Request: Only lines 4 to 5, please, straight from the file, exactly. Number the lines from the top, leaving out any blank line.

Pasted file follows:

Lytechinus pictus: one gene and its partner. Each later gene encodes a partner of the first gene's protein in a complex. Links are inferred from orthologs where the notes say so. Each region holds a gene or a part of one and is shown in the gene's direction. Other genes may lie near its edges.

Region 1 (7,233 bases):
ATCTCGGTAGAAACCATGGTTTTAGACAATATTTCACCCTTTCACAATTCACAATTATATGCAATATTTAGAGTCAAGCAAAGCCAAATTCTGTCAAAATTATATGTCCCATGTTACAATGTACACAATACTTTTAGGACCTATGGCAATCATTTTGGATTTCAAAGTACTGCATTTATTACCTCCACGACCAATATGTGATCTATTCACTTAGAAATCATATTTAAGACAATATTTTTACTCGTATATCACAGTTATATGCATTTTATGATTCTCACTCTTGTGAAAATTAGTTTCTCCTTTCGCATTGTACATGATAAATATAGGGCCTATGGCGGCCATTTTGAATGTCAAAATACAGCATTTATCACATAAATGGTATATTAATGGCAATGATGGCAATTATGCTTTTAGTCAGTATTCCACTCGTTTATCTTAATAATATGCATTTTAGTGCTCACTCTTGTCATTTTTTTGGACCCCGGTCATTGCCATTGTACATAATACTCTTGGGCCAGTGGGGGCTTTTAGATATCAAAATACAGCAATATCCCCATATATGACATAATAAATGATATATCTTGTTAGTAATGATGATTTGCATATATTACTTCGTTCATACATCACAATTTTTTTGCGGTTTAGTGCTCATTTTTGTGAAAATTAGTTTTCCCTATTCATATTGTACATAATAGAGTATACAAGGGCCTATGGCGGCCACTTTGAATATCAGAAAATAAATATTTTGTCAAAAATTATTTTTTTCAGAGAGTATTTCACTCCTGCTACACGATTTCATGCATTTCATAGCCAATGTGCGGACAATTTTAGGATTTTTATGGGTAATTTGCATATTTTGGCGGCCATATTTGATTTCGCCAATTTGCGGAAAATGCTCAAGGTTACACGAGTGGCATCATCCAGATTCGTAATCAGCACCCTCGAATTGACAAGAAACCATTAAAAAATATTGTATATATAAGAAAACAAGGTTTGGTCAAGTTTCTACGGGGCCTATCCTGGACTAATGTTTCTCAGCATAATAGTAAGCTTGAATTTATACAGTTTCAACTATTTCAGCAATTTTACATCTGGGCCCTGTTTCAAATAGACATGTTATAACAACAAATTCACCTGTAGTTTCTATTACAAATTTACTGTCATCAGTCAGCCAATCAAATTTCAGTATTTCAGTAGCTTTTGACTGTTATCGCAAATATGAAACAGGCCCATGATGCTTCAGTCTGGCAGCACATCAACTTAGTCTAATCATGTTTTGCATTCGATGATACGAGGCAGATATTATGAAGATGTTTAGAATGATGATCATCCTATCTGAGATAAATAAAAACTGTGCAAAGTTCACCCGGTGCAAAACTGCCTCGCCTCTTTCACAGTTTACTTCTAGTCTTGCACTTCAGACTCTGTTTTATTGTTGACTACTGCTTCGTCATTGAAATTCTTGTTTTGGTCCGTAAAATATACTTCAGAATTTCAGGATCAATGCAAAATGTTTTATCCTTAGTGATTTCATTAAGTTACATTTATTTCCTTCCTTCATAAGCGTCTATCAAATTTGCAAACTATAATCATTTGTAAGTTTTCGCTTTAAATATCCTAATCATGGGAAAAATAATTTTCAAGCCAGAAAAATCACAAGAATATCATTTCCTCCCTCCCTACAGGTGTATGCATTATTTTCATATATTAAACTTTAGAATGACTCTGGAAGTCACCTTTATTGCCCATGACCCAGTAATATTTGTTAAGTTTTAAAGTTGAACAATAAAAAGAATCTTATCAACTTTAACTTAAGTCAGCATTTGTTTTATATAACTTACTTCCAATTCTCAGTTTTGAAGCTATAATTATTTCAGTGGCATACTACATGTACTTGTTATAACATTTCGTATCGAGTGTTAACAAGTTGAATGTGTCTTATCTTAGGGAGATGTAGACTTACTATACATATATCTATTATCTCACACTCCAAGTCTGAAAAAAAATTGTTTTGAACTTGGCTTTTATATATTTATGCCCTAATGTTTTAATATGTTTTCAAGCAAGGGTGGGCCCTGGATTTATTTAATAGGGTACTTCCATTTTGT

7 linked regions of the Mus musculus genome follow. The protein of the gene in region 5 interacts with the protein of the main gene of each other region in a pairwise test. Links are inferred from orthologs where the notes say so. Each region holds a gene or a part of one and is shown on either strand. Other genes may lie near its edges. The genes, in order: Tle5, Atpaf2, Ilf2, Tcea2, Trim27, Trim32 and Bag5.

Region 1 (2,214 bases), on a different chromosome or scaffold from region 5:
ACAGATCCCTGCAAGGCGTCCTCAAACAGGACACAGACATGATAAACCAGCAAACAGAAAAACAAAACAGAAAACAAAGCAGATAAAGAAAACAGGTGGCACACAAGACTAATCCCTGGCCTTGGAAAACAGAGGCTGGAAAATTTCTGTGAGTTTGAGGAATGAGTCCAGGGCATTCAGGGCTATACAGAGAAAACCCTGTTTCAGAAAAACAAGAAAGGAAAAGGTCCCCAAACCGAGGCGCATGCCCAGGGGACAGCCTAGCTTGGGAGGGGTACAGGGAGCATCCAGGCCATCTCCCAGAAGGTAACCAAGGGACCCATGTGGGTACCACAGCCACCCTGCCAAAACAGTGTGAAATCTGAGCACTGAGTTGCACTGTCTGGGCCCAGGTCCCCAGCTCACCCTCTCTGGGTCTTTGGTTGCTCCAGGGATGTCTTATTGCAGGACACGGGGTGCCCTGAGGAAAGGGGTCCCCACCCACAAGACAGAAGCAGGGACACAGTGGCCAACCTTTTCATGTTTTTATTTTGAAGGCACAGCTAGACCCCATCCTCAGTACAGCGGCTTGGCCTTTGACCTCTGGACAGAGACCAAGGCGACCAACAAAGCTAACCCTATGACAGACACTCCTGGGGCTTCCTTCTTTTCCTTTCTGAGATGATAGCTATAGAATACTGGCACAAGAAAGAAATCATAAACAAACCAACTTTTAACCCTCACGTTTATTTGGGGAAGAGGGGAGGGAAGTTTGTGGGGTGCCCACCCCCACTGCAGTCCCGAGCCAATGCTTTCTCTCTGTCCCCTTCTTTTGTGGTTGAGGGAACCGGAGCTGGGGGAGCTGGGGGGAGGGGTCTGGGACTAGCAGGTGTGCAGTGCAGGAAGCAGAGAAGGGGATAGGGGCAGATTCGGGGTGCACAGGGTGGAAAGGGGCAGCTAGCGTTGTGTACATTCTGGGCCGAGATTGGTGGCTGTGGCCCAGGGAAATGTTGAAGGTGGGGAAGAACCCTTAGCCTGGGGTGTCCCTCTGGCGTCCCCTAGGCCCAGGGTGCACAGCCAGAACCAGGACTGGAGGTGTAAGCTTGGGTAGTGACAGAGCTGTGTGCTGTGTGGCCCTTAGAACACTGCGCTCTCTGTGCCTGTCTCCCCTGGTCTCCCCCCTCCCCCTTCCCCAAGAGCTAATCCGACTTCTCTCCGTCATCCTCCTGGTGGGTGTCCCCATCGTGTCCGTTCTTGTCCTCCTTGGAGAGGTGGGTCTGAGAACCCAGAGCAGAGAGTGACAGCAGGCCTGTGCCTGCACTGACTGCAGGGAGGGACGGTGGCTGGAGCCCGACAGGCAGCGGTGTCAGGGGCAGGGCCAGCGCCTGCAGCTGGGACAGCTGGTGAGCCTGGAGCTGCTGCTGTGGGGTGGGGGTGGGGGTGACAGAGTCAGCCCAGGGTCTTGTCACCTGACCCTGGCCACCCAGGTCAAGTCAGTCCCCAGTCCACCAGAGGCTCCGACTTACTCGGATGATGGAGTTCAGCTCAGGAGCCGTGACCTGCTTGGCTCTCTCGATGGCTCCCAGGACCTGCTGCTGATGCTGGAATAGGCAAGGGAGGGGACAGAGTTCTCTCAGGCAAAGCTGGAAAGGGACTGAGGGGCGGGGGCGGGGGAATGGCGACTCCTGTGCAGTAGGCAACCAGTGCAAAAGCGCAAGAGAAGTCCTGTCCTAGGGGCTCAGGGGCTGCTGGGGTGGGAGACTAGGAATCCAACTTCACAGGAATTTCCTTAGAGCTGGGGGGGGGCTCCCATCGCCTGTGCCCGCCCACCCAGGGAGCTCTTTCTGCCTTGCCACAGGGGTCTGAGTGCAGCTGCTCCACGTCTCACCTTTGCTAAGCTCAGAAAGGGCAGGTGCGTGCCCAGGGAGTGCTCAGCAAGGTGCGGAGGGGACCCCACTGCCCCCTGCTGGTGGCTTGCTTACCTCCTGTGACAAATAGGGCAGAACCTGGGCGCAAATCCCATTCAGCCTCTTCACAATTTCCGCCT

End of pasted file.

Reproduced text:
7 linked regions of the Mus musculus genome follow. The protein of the gene in region 5 interacts with the protein of the main gene of each other region in a pairwise test. Links are inferred from orthologs where the notes say so. Each region holds a gene or a part of one and is shown on either strand. Other genes may lie near its edges. The genes, in order: Tle5, Atpaf2, Ilf2, Tcea2, Trim27, Trim32 and Bag5.

Region 1 (2,214 bases), on a different chromosome or scaffold from region 5: